Tag Archives: Gospel of John

The Spirit of Truth

Jesus said to his disciples, “When the Advocate comes, whom I will send to you from the Father, the Spirit of truth who comes from the Father, he will testify on my behalf. You also are to testify because you have been with me from the beginning.

“I did not say these things to you from the beginning, because I was with you. But, now I am going to him who sent me; yet none of you asks me, `Where are you going?’ But because I have said these things to you, sorrow has filled your hearts. Nevertheless I tell you the truth: it is to your advantage that I go away, for if I do not go away, the Advocate will not come to you; but if I go, I will send him to you. And when he comes, he will prove the world wrong about sin and righteousness and judgment: about sin, because they do not believe in me; about righteousness, because I am going to the Father and you will see me no longer; about judgment, because the ruler of this world has been condemned.

“I still have many things to say to you, but you cannot bear them now. When the Spirit of truth comes, he will guide you into all the truth; for he will not speak on his own, but will speak whatever he hears, and he will declare to you the things that are to come. He will glorify me, because he will take what is mine and declare it to you. All that the Father has is mine. For this reason I said that he will take what is mine and declare it to you.”  John 15:26-27; 16:4b-15.

Today is the Feast of the Pentecost, which serves as the terminus of the cycle which marks and celebrates the life of Christ.  Easter has come and gone; Jesus has ascended to the Father. These events have filled the disciples’ hearts with sorrow.  Their Rabbi, their friend, is returning home and leaving them.

In other sense, however, we sometimes refer to as the birthday of the Church.    The Church must now learn to listen for the voice of God within the community of believers inspired by the Holy Spirit.  Jesus describes the Spirit as the Advocate (in Greek, parakletos).  The word parakletos connotes an advocate in a legal proceeding, who comes to the aid of a witness or a cause.  Just so, the Spirit will come to assist the disciples as they bear witness to the message of Jesus.  The term parakletos also connotes a comforter, an assistant and a companion.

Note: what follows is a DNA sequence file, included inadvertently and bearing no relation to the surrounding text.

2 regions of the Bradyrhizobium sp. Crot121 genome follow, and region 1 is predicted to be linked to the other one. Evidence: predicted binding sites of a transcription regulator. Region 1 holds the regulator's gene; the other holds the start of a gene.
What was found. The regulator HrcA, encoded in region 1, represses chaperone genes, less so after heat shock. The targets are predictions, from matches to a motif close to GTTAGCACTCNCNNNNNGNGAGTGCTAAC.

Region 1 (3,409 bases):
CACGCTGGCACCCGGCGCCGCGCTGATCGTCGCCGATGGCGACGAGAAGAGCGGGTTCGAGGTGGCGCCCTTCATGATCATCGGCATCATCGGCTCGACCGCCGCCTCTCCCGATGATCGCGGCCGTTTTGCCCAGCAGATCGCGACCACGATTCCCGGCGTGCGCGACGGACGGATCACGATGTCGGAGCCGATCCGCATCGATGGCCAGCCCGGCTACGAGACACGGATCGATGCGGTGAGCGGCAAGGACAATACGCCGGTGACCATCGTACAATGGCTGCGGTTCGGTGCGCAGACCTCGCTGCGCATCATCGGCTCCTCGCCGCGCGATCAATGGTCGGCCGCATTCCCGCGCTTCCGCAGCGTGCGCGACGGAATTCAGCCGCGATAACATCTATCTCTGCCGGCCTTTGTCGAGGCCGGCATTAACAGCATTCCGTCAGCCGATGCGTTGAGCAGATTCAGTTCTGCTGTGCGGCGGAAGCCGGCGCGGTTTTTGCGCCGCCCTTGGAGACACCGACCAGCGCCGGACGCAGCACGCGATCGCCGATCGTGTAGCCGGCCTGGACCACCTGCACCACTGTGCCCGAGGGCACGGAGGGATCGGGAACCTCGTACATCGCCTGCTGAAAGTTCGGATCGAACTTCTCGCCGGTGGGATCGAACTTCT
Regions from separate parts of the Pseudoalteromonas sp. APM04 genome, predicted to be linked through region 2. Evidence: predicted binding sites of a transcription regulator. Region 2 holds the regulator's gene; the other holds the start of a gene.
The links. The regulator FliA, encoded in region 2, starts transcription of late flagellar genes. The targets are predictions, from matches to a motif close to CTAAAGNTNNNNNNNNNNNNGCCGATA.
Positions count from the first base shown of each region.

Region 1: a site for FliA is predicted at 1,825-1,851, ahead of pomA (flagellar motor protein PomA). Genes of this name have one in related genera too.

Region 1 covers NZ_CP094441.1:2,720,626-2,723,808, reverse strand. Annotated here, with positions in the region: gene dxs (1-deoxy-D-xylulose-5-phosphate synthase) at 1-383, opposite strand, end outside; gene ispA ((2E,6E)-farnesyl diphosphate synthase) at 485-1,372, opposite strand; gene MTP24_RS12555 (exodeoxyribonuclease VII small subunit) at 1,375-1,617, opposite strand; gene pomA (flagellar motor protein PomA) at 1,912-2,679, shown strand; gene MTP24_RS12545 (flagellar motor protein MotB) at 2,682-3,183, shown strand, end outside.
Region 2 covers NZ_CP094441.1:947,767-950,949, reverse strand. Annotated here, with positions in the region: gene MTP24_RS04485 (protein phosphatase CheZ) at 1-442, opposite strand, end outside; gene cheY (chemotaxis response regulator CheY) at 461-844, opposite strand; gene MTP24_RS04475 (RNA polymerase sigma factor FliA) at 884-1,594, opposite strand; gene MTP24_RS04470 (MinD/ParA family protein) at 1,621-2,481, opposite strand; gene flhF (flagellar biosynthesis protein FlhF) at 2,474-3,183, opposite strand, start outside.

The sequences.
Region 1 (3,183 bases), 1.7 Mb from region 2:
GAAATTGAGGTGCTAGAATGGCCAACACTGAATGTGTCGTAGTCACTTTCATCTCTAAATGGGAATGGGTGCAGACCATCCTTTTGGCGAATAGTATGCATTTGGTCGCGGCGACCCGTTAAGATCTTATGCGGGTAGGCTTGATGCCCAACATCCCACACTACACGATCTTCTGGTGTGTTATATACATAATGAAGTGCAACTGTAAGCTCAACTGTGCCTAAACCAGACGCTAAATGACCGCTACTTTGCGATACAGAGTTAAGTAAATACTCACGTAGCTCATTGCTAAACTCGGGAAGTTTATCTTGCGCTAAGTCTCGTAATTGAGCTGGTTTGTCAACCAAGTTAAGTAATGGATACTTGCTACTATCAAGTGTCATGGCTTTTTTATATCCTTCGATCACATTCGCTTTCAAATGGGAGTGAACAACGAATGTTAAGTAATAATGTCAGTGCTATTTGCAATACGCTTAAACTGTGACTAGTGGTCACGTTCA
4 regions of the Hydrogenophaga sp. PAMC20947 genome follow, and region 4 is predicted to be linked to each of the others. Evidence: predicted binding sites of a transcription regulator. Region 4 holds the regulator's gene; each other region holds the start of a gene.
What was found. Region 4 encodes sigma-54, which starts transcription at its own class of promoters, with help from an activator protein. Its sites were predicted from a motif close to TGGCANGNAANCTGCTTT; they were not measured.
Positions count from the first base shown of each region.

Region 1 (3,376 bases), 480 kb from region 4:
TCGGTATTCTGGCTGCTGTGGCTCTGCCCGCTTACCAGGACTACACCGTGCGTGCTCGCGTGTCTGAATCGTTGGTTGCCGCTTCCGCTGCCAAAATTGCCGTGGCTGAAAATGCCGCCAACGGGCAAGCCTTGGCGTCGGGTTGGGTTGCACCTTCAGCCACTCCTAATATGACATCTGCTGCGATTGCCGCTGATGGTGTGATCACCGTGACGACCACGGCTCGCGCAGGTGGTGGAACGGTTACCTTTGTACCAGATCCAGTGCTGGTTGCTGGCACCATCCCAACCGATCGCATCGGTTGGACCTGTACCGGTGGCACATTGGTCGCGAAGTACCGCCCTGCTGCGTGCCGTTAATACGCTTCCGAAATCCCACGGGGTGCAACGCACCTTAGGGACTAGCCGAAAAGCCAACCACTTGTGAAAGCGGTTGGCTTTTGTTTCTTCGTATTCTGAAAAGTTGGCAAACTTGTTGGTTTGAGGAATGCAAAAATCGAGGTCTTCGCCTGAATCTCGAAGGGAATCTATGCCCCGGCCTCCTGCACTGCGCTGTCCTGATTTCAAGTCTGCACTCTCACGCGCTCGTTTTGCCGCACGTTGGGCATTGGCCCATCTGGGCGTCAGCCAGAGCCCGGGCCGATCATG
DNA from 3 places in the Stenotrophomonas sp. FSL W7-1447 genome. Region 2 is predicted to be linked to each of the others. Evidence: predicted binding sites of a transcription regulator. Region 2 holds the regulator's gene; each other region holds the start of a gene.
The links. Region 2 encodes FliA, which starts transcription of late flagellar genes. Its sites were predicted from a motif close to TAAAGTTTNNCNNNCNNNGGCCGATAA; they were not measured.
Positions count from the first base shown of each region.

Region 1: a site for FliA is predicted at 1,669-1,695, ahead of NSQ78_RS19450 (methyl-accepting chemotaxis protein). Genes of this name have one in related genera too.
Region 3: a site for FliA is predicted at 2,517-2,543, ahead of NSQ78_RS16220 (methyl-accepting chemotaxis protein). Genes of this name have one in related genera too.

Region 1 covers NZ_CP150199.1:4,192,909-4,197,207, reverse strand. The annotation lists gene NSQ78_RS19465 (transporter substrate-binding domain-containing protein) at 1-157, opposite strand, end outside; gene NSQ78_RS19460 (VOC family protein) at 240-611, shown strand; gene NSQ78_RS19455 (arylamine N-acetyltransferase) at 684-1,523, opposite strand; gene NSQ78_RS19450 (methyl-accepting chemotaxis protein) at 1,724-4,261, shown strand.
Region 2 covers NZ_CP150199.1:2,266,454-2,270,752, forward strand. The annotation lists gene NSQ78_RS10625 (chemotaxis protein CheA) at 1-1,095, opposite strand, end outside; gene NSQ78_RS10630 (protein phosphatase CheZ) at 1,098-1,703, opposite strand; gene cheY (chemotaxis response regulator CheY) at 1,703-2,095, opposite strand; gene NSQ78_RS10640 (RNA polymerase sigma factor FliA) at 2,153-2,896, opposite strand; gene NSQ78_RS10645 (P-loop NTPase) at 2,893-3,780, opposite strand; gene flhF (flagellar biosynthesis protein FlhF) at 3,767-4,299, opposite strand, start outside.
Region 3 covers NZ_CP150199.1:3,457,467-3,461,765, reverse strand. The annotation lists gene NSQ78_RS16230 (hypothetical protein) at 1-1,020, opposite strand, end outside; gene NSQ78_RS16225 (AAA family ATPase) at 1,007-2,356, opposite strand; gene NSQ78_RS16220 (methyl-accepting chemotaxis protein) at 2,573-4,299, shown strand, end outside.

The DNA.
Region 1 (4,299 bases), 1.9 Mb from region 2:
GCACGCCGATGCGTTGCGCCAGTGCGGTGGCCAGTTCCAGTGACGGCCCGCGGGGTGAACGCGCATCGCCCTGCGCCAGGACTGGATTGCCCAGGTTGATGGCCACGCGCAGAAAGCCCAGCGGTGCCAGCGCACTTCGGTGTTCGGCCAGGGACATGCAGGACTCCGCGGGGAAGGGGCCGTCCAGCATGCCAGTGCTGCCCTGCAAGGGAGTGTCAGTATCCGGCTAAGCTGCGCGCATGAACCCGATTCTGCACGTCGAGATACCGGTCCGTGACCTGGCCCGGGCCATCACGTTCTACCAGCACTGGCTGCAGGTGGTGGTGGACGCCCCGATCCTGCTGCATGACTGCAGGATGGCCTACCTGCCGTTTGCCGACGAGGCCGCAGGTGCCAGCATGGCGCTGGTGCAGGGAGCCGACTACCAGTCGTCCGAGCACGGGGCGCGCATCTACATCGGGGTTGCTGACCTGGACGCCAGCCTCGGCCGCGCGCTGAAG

Jesus has assured us of the presence of the Advocate, of the immediacy of the Spirit.  He promises that the Spirit will lead us into the truth. The Spirit will direct us through and to faith, a radical trust in the life and message of Jesus. Our Orthodox brothers and sisters refer to this process as theosis, a journey through which our lives become more and more deeply entwined with the life of the Father and the Son.  Remembering the image of Jesus as the vine, through the Spirit the life of the Father and the Son is grafted onto our lives, our history.

The reading today points also to the unity and interdependence of the Trinity.  Jesus teaches that “all that the Father has is mine” and that the Spirit will take what belongs to Jesus and declare it to us.  Jesus teaches that no member of the Trinity acts independently; similarly we need to learn to live interdependently. Pentecost involves learning to trust God as a companion, and learning to trust each other.

Henri Nouwen once wrote that “education to ministry is an education not to master God but to be mastered by God.”  Pentecost involves listening for the Trinitarian voice within the Church and in the world.  That voice will remain near us and within us.  Jesus promised us that the Spirit of Truth would offer us that sense of comfort, that sense of confidence, that sense of peace.

Pax Spiritus,

James R. Dennis, O.P.

© 2012 James R. Dennis

Abiding in Him

I am the true vine, and my Father is the vine-grower. He removes every branch in me that bears no fruit. Every branch that bears fruit he prunes to make it bear more fruit. You have already been cleansed by the word that I have spoken to you. Abide in me as I abide in you. Just as the branch cannot bear fruit by itself unless it abides in the vine, neither can you unless you abide in me. I am the vine, you are the branches. Those who abide in me and I in them bear much fruit, because apart from me you can do nothing. Whoever does not abide in me is thrown away like a branch and withers; such branches are gathered, thrown into the fire, and burned. If you abide in me, and my words abide in you, ask for whatever you wish, and it will be done for you. My Father is glorified by this, that you bear much fruit and become my disciples. As the Father has loved me, so I have loved you; abide in my love. If you keep my commandments, you will abide in my love, just as I have kept my Father’s commandments and abide in his love. I have said these things to you so that my joy may be in you, and that your joy may be complete. John 15:1-11.

In the Gospel reading from today’s Daily Office, we find Jesus talking about His favorite topic: relationships.  I think Jesus cared more deeply about this subject than virtually any other, and perhaps we should, too.  In this remarkable passage, Jesus addresses our relationships with Him, with God the Father, and with each other.  I believe the refrain within this passage provides the key to Jesus’ meaning.  St. John uses the word “abide” eight times, so we should probably understand the sense in which he uses it.